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Devoting Self and Using Gifts
Therefore links this practical appeal to the whole of the sublime argument, which reaches its climax in the previous chapter. It is easier to die once for God than to live always the surrendered life. But nothing so pleases God as daily surrender, the sacrificed and yielded will tied by cords to His altar. Such an attitude is the only reasonable one we can assume. If God be all we profess to believe, He is worthy of all we are. But we are reminded that the world is ever seeking to mold us to its will, and we need the renewing grace of the Holy Spirit, that we may withstand its baleful influence. We need to be transformed-that is, transfigured-by the renewing of our mind. Please God, and you will be pleased with the will of God.
Notice in Romans 12:3 that God deals out according to the measure of our faith. Let us ask that it may be “pressed down and running over.” In proportion as we are united to the head, we are members of one another. We may not recognize each other, or be recognized by the world as one, but in His sight there is only one body, Romans 12:5 . Let each learn what he can do best, and devote his best to it. To give or rule aright is equally a gift with teaching.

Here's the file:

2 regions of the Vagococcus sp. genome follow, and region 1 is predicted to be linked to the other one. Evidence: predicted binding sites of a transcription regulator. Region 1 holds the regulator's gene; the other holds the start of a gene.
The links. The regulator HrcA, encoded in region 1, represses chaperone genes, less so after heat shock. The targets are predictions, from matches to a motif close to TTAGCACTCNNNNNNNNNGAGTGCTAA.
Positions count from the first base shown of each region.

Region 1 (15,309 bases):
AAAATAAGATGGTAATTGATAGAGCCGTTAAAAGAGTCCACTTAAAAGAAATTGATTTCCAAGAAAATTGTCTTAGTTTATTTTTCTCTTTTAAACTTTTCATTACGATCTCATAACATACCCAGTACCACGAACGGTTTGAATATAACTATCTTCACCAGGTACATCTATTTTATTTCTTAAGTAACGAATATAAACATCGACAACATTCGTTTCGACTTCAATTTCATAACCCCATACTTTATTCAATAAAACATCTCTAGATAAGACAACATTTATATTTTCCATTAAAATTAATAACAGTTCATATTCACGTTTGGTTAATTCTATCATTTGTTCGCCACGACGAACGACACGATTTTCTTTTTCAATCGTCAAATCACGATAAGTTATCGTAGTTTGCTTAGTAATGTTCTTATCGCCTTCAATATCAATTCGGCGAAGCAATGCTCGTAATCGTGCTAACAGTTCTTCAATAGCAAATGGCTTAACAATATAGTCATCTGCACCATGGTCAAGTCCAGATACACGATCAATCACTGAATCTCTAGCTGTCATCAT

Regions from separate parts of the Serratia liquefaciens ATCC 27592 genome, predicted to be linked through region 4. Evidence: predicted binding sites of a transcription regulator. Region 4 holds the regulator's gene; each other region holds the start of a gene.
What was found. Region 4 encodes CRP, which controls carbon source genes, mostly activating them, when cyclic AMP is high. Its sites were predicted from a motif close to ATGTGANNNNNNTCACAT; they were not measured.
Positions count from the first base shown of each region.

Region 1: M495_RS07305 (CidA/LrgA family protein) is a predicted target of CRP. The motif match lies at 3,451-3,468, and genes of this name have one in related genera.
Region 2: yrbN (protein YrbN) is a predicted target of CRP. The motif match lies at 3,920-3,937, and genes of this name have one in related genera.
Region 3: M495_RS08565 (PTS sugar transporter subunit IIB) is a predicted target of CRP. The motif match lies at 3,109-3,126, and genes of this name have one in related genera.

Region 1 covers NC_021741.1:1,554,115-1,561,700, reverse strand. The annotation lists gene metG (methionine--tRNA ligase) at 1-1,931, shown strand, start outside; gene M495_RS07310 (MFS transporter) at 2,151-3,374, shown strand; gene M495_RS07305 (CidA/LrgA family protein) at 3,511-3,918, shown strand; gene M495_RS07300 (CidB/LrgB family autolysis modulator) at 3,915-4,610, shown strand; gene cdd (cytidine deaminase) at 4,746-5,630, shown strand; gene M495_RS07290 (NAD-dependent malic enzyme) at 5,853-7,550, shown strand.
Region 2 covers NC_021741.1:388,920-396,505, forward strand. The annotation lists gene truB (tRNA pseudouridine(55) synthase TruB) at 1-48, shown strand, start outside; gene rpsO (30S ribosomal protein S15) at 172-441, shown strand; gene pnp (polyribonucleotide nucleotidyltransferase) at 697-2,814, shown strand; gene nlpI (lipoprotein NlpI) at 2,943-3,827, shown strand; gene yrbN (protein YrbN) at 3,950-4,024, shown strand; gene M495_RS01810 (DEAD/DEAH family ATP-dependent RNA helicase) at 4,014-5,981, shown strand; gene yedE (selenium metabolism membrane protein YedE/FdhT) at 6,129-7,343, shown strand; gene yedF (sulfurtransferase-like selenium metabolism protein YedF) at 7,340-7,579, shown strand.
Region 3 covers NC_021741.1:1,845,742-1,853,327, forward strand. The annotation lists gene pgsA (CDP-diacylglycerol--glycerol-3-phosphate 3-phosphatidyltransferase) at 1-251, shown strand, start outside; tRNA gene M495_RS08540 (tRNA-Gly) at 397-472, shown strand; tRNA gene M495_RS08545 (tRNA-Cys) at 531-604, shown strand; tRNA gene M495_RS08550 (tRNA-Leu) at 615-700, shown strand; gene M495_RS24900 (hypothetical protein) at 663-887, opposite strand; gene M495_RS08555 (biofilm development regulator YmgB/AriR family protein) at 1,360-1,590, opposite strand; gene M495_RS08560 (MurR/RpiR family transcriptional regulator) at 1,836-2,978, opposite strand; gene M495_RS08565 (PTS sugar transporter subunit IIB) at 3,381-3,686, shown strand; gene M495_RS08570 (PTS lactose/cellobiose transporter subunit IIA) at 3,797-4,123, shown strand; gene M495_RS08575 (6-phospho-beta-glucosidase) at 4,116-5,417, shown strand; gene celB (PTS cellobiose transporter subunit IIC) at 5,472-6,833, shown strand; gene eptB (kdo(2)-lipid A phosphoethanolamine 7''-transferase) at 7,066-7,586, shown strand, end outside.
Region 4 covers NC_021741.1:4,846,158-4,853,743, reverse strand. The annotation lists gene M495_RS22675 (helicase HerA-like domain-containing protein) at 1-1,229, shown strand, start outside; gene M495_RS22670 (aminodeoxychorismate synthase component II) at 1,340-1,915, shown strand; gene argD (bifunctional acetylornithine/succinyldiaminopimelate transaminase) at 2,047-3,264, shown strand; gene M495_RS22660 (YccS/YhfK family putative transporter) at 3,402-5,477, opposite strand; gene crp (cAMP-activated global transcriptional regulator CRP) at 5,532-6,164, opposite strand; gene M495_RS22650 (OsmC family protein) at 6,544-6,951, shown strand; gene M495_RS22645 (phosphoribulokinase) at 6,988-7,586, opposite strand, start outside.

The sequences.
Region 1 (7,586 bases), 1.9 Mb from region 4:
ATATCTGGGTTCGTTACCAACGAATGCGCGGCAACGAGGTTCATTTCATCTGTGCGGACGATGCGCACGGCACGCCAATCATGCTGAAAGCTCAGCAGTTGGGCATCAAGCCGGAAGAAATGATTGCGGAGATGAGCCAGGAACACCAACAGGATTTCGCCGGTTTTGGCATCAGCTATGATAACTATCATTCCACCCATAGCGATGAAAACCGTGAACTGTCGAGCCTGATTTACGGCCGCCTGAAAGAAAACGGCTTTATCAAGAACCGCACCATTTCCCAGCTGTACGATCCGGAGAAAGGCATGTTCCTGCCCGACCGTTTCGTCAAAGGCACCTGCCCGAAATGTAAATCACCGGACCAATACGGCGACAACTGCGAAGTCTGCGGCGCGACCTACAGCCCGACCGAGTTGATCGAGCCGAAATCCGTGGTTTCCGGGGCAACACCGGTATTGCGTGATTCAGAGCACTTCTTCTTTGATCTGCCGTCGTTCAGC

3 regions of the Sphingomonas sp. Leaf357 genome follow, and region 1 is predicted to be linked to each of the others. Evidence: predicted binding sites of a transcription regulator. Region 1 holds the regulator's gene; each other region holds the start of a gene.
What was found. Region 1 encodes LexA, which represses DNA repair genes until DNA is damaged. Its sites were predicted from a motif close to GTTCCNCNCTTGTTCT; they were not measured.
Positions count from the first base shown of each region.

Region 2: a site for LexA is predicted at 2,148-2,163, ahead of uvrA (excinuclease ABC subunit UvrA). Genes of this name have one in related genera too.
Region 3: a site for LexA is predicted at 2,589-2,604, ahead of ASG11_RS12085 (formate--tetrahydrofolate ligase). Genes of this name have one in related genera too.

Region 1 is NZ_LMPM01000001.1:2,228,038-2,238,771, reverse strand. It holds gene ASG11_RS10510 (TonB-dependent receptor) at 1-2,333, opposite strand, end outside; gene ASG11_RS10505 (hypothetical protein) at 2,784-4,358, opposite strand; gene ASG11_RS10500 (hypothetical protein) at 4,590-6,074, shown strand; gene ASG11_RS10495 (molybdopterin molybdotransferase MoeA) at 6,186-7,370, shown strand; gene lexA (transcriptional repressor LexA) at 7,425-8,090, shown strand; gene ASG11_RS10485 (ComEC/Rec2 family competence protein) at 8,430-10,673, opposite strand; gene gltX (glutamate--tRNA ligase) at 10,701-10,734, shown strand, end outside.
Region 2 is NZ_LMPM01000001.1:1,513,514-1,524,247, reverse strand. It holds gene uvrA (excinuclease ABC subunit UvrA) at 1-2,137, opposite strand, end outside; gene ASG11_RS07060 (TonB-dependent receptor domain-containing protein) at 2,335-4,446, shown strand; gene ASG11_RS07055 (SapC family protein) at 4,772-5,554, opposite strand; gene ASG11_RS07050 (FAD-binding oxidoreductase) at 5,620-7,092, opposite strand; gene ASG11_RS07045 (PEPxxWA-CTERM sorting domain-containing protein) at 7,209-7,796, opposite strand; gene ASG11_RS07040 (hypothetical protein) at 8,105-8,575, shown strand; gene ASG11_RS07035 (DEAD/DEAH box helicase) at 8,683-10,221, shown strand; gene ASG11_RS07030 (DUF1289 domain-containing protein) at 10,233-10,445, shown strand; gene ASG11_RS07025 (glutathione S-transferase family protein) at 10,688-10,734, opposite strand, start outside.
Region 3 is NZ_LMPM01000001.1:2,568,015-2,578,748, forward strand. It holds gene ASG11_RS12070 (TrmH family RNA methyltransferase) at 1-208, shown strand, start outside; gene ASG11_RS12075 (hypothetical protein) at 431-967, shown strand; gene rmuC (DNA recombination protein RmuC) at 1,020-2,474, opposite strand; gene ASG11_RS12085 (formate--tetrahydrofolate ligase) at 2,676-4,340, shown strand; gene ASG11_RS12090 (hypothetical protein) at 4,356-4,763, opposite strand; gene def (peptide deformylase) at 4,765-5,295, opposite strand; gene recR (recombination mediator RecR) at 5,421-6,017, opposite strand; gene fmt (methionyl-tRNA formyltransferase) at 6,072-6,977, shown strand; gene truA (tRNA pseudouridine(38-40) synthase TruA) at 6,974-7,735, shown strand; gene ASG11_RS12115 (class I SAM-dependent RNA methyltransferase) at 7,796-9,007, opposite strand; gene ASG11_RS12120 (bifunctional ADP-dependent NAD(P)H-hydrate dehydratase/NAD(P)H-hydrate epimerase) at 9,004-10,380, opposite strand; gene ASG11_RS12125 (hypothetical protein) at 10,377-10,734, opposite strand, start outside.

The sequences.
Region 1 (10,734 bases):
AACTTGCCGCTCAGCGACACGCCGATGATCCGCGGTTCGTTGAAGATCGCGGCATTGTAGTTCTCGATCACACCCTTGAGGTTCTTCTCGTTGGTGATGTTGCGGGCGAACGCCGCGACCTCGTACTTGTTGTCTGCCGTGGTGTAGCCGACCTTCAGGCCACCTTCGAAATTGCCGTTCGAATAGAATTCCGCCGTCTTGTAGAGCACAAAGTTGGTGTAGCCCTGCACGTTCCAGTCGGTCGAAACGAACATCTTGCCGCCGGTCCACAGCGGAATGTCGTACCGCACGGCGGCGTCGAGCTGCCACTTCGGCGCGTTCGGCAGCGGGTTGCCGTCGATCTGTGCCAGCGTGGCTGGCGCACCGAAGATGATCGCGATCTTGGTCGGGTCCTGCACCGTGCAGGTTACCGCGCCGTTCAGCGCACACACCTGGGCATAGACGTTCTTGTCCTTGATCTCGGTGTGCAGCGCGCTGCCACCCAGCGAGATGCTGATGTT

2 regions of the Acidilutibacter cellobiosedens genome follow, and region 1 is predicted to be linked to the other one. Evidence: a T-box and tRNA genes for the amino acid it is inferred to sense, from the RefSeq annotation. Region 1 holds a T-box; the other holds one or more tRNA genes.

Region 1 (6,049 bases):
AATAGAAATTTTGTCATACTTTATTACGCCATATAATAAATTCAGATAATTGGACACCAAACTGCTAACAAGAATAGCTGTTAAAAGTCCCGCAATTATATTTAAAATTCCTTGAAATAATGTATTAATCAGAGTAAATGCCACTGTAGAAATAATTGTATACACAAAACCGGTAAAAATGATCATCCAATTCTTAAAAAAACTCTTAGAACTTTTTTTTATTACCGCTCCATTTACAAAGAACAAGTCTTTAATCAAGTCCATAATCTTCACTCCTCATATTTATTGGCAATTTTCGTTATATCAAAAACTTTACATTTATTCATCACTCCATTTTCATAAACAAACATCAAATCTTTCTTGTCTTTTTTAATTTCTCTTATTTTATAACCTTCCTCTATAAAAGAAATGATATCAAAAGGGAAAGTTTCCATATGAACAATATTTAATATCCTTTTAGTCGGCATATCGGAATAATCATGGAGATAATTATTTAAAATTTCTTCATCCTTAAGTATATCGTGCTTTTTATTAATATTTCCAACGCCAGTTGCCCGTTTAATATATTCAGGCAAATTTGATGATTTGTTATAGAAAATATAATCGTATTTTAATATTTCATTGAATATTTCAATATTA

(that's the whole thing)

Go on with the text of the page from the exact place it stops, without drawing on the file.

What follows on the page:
Living as a Christian
In this section the Apostle shows how the great principle of consecration must affect the details of conduct. It is most necessary to insist on these practical issues. At some impressive religious convention, where the vision of a surrendered and transfigured life is presented, sensitive souls are led to make the vows and claim the plane of life which have been presented; but on their return to the commonplaces, there is no perceptible improvement in their speech, or tone, or attitude. This induces shame and contempt. Hence the great wisdom of the Apostle’s particular teaching in this and the following chapters.
The lumbering wagon must be hitched to a star. We must not be star-gazers only. God has endowed us with faith as the receptive faculty, through which we may receive His blessed help. In the power of the Holy Spirit let us set ourselves to our common tasks, thinking humbly and soberly of ourselves, lovingly of our associates, and reverently of God. We are inspired to fulfill the obligations of our position, whether in giving money or in teaching the ignorant; whether in showing mercy or in exercising authority, because all is done as under the eye of the great Master of the household.
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Meyer, Frederick Brotherton. "Commentary on Romans 12". "F. B. Meyer's 'Through the Bible' Commentary". https://www.studylight.org/
the Week of Christ the King / Proper 29 / Ordinary 34